We Don’t Want to Be Portugal, PM Enda Kenny Tells Irish Voters

Portugal is paying a “horrendous” price for political instability, Irish Prime Minister Enda Kenny said, as he tried to arrest a slide in his coalition’s popularity before an election.

Portugal benchmark 10-year bond yield surged after October’s election produced an inconclusive result, leading to weeks of wrangling before a Socialist led-government took power. Prime Minister Antonio Costa aims to remove some measures introduced during the bailout that ended in 2014.

The Irish economy recovery “should not be taken for granted,” Kenny told reporters in Dublin on Sunday. The current coalition grouping is “clear and stable.”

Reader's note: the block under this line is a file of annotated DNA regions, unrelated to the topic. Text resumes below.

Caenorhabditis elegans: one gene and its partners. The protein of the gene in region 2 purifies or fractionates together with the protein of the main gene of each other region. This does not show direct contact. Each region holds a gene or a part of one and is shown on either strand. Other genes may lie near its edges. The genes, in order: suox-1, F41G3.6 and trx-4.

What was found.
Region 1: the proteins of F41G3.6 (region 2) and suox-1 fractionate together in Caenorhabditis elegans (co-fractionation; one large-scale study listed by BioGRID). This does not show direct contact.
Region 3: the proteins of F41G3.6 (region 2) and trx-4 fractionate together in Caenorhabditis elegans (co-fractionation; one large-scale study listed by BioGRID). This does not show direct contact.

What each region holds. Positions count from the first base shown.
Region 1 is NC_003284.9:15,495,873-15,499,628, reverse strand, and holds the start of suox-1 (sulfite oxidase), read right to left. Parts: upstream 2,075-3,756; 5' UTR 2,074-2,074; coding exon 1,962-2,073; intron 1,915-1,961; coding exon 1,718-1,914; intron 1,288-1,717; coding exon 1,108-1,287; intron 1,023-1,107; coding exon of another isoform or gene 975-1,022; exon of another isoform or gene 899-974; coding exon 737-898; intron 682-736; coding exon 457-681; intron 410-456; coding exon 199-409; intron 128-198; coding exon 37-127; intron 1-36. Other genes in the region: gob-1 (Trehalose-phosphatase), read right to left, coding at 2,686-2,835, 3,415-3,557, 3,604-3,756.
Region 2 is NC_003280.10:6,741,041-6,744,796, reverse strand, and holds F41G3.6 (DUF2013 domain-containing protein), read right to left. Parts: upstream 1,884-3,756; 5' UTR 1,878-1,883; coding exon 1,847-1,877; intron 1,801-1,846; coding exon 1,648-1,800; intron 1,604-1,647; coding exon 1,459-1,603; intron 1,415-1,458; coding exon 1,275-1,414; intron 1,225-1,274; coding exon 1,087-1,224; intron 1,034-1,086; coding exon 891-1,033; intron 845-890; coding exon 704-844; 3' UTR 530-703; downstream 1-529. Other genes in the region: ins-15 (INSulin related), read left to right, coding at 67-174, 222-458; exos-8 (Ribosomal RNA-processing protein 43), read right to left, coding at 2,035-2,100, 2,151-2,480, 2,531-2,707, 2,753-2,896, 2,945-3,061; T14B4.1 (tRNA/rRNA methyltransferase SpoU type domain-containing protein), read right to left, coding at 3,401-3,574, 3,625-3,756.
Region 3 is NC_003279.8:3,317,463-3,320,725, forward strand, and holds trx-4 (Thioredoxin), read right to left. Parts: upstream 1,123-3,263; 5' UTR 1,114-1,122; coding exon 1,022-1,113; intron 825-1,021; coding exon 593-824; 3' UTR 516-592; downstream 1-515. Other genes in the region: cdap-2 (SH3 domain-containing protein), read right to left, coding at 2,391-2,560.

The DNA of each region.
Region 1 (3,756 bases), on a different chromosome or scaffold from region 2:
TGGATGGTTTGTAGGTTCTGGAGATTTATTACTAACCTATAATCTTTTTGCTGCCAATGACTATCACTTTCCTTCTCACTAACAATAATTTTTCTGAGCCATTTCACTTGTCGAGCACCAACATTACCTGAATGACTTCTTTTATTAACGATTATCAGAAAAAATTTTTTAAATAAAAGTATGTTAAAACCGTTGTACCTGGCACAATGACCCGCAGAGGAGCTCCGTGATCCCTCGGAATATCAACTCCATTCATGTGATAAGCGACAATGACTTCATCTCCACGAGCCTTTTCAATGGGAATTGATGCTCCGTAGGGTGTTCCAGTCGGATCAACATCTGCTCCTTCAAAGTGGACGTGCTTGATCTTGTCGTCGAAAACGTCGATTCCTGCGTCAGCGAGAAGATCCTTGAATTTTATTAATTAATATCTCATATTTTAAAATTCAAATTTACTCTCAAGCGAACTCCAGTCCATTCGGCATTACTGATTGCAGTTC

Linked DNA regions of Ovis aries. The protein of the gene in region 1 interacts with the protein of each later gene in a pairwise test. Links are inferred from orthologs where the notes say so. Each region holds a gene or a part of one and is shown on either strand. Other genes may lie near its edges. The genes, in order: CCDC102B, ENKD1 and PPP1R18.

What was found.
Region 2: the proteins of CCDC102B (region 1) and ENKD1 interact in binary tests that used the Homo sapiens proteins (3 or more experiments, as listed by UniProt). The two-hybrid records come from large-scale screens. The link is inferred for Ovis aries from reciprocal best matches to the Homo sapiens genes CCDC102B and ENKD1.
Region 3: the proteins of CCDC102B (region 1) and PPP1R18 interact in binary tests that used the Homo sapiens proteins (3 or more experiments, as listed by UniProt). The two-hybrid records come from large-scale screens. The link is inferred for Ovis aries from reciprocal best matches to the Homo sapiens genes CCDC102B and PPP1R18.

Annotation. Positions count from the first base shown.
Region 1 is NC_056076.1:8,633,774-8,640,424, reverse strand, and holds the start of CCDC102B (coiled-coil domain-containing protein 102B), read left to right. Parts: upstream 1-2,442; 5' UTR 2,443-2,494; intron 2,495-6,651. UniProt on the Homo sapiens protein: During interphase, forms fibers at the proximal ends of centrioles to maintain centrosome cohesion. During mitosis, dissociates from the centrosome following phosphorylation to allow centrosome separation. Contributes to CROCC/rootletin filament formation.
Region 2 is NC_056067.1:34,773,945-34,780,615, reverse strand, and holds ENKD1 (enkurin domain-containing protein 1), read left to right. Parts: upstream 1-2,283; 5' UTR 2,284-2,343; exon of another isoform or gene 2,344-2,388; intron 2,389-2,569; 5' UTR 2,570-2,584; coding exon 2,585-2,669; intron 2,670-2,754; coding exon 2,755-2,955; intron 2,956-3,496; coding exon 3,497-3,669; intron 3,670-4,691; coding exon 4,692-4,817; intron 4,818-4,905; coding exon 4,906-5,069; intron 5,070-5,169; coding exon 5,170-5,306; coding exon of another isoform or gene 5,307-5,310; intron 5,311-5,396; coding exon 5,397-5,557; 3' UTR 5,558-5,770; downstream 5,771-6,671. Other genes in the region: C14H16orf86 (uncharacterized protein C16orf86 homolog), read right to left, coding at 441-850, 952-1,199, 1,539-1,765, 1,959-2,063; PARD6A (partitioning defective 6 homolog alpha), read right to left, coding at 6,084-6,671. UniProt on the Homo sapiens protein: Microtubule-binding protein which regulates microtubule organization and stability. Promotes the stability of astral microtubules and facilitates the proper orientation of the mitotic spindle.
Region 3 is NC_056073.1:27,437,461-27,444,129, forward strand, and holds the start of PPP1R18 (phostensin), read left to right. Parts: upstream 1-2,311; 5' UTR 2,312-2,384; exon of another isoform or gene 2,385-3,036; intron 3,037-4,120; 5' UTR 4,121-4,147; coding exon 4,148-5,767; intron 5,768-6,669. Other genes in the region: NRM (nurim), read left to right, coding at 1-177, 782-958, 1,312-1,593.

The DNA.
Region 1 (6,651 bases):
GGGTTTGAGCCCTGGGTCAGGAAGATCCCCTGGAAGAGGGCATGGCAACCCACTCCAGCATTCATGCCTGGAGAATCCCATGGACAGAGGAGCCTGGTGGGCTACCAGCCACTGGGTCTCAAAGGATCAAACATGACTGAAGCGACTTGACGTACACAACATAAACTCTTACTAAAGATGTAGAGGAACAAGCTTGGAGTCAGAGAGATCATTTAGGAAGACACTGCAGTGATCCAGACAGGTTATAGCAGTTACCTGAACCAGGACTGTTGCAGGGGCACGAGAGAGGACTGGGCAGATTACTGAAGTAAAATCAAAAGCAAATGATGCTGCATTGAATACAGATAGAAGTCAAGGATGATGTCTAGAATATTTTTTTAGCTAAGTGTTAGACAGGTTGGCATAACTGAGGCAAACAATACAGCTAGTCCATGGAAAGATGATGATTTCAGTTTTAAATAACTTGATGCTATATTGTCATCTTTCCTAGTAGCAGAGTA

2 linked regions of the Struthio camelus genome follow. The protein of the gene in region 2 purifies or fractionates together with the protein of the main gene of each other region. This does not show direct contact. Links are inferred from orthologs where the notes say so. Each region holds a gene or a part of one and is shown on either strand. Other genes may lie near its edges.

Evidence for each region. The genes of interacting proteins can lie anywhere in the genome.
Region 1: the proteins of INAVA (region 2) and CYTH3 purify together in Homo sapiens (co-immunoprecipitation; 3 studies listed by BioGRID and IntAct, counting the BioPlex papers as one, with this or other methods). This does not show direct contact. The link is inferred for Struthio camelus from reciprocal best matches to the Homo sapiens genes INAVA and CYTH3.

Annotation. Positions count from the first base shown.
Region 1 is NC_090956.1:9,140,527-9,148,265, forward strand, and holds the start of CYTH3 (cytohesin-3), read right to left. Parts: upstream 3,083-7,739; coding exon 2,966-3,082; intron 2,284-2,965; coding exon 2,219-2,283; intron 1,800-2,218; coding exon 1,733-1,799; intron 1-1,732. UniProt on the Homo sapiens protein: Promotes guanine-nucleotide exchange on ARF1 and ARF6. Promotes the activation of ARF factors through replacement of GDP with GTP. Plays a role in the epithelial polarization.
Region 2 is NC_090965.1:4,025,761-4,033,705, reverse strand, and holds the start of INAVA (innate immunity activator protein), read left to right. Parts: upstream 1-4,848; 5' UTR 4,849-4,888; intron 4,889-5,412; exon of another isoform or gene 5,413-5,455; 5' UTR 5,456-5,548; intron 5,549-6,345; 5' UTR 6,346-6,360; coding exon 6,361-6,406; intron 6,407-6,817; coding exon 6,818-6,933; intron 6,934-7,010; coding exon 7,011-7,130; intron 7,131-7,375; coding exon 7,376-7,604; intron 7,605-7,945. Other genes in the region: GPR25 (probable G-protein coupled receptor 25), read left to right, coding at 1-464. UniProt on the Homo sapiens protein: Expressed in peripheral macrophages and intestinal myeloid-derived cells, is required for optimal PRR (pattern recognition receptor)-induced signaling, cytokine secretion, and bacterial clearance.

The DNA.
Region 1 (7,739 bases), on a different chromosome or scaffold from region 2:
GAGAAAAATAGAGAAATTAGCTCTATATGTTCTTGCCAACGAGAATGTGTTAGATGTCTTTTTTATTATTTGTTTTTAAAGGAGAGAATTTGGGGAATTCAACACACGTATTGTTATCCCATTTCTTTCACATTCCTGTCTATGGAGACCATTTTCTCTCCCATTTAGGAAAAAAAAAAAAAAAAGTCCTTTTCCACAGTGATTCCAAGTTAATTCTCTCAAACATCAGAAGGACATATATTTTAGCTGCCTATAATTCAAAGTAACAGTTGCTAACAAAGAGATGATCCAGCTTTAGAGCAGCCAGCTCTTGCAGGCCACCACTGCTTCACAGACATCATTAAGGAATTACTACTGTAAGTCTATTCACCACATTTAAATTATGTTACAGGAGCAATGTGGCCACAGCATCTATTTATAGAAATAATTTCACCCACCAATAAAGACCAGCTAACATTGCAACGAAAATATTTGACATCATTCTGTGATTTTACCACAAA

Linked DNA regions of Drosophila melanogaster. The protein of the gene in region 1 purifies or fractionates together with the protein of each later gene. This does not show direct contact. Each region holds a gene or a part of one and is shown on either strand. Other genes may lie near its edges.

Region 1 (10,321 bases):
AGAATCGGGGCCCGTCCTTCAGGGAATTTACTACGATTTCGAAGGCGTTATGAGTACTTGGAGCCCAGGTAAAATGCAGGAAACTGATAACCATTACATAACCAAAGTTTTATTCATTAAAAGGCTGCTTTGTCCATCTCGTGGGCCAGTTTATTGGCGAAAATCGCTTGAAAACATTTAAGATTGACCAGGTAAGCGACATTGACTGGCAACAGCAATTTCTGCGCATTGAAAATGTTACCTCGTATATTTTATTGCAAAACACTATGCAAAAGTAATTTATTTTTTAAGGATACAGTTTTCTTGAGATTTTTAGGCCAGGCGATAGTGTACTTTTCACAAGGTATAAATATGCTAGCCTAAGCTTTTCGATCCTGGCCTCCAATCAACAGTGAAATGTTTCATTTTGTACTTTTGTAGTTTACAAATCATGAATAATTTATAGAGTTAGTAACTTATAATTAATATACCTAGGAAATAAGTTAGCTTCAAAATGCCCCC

Kenny and his coalition partners in the Labour Party are pitching the campaign as a battle between stability and chaos, represented by the previous administration led by Fianna Fail and anti-austerity parties such as Sinn Fein. Yet, Ireland too may be headed for a bout of instability following the Feb. 26 election.

Combined support for Kenny’s Fine Gael-Labour alliance stands at 36 percent, the Sunday Business Post said, citing a Red C poll. To win a second term, the coalition needs about 44 percent, according to Philip O’Sullivan, an economist at Investec Plc in Dublin. The two parties drew 55 percent in the 2011 election.

Kenny said he’s not contemplating any circumstances where he’ll share power with Fianna Fail, which drew 18 percent backing in the Sunday Business Post poll.

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